December is upon us, and with it come admonitions to enjoy a season filled with peace, joy, and reflection. In reality, it’s also a mad scramble to finish projects and see people before the arbitrary temporal landmark that is December 31st. Prevailing corporate wellness wisdom tells managers and HR to be especially mindful of employee stress during this period, and there is a tidal wave of articles aimed at individuals with tips to “survive the holidays”.
I have mixed feelings about wellness programs at work, and the holiday season reminds me why. Too often, these programs add things to employees already long list of tasks, rather than consider what might be removed or changed in the work environment.
Working in HR means working with conflict. Often that conflict appears in our inbox or at our office door because it’s reached a stage at which it feels unmanageable to one or more of those involved.
When it lands there, we can find ourselves cast as mediator or referee. I’m sure that I’m not the only one who finds this to be a source of professional frustration; a firefighter called to the scene only after the flames have spread to adjacent buildings.
A major challenge of talking about something as complex as culture is that we have to be reductive to be succinct. Something as layered, nuanced, and invisible would take ages to accurately convey (if we could even put it into words), but often, we try to distill it into a soundbite. A few key words or phrases that we think make our organization distinct from the average company.
“Keep learning. Explore crazy ideas”
“The Customer is Not Always Right”
“Warrior Spirit; Servant’s Heart, Fun-luving Attitude” (Note: Guys, I just found out these are actually Southwest Airlines’ values and I can’t even)
Although most organizations talk about their cultures as being unique and monolithic (that is, consistent throughout the organization, which is often an unstated assumption underlying the practice of hiring for ‘culture fit’), this is rarely the case.
One way I gauge the degree to which the world is getting to me is how much my throat hurts. I’m an incurable jaw clencher and after a few days of upper and lower mandible warfare the tension spreads down the front of my neck until it feels like I’ve been strenuously holding in a scream, which sometimes I think I have been.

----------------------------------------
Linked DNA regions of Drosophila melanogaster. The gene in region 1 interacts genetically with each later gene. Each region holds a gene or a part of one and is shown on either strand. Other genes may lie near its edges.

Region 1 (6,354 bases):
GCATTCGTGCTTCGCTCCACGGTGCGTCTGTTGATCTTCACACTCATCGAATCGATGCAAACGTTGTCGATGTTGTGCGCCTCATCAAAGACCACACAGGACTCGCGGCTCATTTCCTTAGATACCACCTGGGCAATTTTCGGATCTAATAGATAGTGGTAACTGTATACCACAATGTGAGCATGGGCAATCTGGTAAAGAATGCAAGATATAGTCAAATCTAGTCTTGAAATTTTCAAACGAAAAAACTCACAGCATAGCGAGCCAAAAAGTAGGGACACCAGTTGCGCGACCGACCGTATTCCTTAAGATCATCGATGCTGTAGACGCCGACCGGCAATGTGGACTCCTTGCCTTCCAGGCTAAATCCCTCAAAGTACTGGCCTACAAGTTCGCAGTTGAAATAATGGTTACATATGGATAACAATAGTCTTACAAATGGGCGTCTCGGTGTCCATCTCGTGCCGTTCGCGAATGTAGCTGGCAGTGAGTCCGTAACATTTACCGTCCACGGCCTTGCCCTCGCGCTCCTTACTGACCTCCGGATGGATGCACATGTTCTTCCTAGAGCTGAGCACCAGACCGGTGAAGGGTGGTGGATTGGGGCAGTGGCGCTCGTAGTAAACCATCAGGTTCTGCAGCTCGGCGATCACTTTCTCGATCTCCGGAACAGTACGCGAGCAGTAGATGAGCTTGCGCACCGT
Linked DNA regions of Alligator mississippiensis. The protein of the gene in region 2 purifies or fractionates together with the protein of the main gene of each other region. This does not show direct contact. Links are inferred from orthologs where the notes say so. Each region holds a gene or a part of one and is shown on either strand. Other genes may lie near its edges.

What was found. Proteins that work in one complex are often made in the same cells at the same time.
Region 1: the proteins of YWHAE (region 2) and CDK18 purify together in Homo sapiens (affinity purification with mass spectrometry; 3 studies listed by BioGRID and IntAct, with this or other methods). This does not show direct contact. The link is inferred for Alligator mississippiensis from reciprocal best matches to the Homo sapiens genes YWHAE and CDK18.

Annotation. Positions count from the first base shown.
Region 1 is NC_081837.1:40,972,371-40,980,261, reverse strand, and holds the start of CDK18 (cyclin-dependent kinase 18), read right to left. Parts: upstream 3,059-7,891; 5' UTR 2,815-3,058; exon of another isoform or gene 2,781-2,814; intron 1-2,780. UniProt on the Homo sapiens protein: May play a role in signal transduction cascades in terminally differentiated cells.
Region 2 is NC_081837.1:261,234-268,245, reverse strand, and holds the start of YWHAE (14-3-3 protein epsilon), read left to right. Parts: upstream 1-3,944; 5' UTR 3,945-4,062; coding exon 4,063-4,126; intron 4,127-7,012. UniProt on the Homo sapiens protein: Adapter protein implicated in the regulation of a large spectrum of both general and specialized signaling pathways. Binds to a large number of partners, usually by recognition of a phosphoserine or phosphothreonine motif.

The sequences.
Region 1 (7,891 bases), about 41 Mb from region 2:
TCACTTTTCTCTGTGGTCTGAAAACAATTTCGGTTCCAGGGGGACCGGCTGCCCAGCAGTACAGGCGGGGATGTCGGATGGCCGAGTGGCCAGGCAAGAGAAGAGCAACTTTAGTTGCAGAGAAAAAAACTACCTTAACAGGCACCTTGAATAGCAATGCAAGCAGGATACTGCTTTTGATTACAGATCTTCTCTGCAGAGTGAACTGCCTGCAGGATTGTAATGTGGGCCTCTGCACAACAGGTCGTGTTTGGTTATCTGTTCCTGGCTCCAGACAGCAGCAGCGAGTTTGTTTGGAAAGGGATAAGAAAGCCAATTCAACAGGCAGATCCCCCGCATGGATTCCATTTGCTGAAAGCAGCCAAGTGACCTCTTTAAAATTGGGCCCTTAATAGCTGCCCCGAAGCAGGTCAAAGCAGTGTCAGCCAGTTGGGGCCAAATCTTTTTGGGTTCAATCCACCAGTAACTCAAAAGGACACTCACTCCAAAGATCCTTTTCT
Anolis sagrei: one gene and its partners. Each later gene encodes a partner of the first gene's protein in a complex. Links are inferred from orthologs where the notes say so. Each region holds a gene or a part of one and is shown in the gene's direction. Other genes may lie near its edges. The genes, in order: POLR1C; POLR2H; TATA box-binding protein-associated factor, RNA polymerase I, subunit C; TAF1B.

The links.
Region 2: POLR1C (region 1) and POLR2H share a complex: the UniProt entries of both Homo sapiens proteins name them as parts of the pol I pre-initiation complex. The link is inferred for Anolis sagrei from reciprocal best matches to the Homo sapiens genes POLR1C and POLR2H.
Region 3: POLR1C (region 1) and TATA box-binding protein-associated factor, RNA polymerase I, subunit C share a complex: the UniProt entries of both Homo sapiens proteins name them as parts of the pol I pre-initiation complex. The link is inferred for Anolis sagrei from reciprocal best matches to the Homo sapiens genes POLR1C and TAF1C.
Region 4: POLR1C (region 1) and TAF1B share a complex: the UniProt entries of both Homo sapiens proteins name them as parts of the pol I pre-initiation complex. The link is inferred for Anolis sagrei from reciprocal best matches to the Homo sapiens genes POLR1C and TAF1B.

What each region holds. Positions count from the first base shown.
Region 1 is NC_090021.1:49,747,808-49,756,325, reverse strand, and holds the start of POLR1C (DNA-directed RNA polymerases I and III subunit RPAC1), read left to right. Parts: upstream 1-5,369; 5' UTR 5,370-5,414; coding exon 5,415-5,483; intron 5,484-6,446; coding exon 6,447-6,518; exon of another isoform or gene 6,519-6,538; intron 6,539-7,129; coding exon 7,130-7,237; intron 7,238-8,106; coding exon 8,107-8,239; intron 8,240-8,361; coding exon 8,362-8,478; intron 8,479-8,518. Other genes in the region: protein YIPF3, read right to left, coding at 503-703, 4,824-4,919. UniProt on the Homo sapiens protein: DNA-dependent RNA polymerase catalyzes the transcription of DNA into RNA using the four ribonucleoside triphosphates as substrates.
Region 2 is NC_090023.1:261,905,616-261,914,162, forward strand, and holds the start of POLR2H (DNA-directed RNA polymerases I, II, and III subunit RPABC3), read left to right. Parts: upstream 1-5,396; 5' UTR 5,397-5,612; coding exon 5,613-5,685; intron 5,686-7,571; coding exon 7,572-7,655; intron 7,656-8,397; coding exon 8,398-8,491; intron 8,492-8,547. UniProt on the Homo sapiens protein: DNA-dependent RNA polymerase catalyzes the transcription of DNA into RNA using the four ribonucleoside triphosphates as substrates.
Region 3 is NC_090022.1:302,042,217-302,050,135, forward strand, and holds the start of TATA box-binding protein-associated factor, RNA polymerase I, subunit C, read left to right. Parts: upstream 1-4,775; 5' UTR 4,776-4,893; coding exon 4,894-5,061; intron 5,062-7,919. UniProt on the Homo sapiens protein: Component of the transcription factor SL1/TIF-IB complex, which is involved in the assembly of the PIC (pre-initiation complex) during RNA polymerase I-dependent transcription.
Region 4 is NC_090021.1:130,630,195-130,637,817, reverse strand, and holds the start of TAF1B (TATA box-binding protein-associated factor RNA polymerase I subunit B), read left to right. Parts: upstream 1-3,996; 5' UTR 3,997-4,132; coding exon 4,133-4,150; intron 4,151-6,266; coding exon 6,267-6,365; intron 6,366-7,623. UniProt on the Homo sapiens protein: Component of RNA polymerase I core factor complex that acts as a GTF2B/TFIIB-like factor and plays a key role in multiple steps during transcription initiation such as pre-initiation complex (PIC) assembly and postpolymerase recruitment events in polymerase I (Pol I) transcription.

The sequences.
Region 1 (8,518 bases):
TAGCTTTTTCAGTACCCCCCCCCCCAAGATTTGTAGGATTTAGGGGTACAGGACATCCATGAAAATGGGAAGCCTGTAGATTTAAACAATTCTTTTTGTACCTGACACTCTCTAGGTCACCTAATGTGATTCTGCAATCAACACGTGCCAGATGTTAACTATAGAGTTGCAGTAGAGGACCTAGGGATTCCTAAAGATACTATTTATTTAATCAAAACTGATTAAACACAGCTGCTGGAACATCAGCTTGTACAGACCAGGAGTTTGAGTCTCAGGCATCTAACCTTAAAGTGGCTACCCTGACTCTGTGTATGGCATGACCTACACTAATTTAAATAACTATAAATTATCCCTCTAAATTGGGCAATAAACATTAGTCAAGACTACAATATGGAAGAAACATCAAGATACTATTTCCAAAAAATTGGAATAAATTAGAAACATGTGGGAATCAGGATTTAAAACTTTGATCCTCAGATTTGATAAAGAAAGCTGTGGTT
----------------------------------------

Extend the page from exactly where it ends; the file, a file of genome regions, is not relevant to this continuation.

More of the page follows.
Reading the accounts of the many brave women coming forward to report that they experienced sexual harassment and mistreatment from Harvey Weinstein is both freshly devastating and oppressively familiar. We’ve been here. A lot.
To the untrained, distracted, or overworked observer, rebels and cynics can easily be confused at first glance. This is particularly true in a habitat populated by otherwise homogeneous fauna. Their non-standard vocalizations and often contradictory postures might result in confusion unless further observation is undertaken.
Before you get out your binoculars, and this metaphor grows unwieldy, can I suggest taking a moment to reflect on the image that comes to mind when you hear the word ‘rebel’.
This week I attended two events held by networks I’m part of (Strategic Capability Network and Toronto Organization Development Network) that looked at innovation from the organization and individual level.
Innovation risks being yet another superficial buzzword in the HR space, in part because our culture and history as a profession is strongly linked to compliance, risk mitigation, and standardization, which is at odds with an innovative mindset. And yet, it’s clear that to attract the best talent, maintain position in the market, and respond to stakeholder demands, we must embrace it.
I’m doing really well at the saddest goal I’ve ever set. This year, after an honest assessment of where my time was going and a realization that I was consistently overcommiting myself, I faced facts and stopped doing some things. Chief among them was that I stopped going for coffee with people just because they asked me to.
I’ve just spent a week working with a few of my Actionable colleagues on the other side of the world. This gave me cause to reflect on both the obvious and intangible elements that contribute to our exceptionally collaborative team culture. It also meant that I had a lot of time on several airplanes to catch up on my reading list. Something that had been in my Pocket list for awhile was this short article by Olivia Godhill about employee happiness. I wrote about this topic years ago, and have since mostly ignored the employee happiness hype, but it continues to be an alarmingly popular aspiration for many in HR.
If you had to choose between two employees for your organization, both solid performers, one deeply passionate about their work and profession but who will leave within 3 years, and the other who is looking for a long-term career with your company but sees this work as “just a job”, who would you pick? .
If you chose the passionate employee who’s likely to move on soon, why? I’m not suggesting that this choice is wrong. But I am curious about the reasons behind it.
This week an old post of mine, HR’s Sloppy Thinking About Culture, was shared on LinkedIn and then Twitter (thank you very much Simon Jones and Rob Briner). Once I got over the initial shock that five years have passed since I wrote it, it seemed like a good opportunity to revisit the topic of organizational culture.